Faded Love is a compilation album released by American country music artist, Patsy Cline. The album was released in 1988 under MCA Records and was produced by Allen Reynolds and Don Williams. It was the second compilation MCA released in 1988.
Patsy Cline is an EP released by American country music singer, Patsy Cline on August 14, 1961. It Cline's third EP to be released.
Patsy Cline is an EP released by American country music singer, Patsy Cline on January 29, 1962. It included four new songs from her recording sessions under Decca Records the previous year.
So Wrong/You're Stronger Than Me is an EP released by American country music singer, Patsy Cline on September 24, 1962. It was the third and final EP Cline would release that year.
Kissin' Cousins is the eighth soundtrack album by American singer and musician Elvis Presley, released by RCA Victor in mono and stereo, LPM/LSP 2894, in April 1964. It is the soundtrack to the 1964 film of the same name starring Presley. Recording sessions took place at RCA Studio B in Nashville, Tennessee, on May 26 and 27, and September 29 and 30, 1963. It peaked at number six on the Billboard Top LPs chart. The album was certified Gold on March 27, 1992 by the Recording Industry Association of America.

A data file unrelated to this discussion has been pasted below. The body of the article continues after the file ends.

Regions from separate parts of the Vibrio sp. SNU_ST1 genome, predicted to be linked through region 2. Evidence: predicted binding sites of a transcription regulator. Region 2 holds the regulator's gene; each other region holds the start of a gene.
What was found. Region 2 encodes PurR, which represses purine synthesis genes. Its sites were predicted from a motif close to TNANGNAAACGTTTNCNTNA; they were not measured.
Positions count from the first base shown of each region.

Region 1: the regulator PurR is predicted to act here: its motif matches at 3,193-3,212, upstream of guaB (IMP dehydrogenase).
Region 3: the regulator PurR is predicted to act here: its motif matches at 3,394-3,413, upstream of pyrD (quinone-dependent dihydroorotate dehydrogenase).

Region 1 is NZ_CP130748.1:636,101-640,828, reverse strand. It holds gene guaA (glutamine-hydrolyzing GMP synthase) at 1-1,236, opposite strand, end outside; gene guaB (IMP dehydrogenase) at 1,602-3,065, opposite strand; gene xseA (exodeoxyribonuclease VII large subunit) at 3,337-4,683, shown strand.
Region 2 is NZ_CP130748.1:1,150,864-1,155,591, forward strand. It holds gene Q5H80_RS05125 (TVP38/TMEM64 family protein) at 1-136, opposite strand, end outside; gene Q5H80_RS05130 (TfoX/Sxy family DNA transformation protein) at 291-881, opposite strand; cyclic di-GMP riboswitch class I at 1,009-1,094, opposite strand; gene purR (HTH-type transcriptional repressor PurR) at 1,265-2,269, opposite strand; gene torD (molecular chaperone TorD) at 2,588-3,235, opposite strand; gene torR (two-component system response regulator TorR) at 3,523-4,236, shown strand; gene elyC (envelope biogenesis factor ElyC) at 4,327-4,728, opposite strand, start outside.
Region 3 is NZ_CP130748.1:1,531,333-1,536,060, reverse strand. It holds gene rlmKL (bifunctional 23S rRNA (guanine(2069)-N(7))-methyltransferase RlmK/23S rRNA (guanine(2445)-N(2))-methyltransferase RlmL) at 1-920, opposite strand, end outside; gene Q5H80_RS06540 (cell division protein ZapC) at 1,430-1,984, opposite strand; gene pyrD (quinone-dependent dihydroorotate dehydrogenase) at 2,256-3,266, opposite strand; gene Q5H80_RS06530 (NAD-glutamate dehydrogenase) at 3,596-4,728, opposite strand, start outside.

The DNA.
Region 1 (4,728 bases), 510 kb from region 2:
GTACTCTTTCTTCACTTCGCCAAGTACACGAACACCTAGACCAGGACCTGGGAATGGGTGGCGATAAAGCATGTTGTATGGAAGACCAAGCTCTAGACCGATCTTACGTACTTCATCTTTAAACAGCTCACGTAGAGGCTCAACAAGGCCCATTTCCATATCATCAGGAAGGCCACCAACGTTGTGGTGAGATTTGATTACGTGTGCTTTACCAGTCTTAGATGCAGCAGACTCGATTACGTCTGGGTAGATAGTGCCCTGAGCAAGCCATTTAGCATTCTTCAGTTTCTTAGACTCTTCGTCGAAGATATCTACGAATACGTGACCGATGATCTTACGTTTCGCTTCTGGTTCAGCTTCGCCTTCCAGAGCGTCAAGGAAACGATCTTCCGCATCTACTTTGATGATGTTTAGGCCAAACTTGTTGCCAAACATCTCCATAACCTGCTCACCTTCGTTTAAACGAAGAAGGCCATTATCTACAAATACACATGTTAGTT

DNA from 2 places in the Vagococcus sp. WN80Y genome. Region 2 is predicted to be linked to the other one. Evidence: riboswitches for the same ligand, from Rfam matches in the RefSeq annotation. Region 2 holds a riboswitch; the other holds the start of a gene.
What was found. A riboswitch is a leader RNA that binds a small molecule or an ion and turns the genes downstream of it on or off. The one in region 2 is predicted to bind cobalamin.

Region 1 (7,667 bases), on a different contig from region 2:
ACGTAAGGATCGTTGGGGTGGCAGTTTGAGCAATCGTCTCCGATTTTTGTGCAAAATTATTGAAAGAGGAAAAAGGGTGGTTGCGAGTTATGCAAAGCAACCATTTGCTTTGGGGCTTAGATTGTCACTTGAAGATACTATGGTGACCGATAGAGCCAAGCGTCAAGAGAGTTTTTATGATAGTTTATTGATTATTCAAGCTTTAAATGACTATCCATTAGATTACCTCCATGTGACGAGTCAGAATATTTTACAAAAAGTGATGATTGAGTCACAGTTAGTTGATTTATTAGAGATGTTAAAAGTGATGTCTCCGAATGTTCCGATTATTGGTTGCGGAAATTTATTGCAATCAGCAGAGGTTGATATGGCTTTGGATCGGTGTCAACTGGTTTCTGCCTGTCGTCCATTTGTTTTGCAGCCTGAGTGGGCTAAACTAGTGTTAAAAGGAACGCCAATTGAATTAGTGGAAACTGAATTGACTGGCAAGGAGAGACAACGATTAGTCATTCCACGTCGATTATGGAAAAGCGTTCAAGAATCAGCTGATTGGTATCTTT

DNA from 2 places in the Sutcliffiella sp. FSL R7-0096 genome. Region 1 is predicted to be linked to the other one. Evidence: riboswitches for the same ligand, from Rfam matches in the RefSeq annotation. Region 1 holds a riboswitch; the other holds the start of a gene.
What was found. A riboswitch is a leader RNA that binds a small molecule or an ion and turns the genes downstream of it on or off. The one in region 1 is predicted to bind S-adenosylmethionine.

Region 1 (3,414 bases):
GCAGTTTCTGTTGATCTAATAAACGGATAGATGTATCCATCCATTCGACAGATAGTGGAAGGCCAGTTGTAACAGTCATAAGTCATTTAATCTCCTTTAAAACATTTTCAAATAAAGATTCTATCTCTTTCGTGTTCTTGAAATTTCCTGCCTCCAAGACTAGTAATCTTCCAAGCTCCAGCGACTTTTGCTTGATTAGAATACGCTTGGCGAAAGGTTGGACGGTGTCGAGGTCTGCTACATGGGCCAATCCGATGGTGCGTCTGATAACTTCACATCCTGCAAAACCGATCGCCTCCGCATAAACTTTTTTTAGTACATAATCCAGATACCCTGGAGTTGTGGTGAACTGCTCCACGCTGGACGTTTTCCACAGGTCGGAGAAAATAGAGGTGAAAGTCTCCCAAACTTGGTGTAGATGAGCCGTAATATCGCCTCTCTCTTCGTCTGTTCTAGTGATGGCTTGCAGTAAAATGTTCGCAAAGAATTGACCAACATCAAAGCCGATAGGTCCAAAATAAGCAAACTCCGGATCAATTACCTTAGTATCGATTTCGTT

Brenda, That's All is the seventh studio album by American pop and country artist Brenda Lee. The album was released October 15, 1962 on Decca Records and was produced by Owen Bradley. It was the second of two studio albums released in 1962 and included two Top 10 hit singles on the Billboard Hot 100 between 1962 and 1963.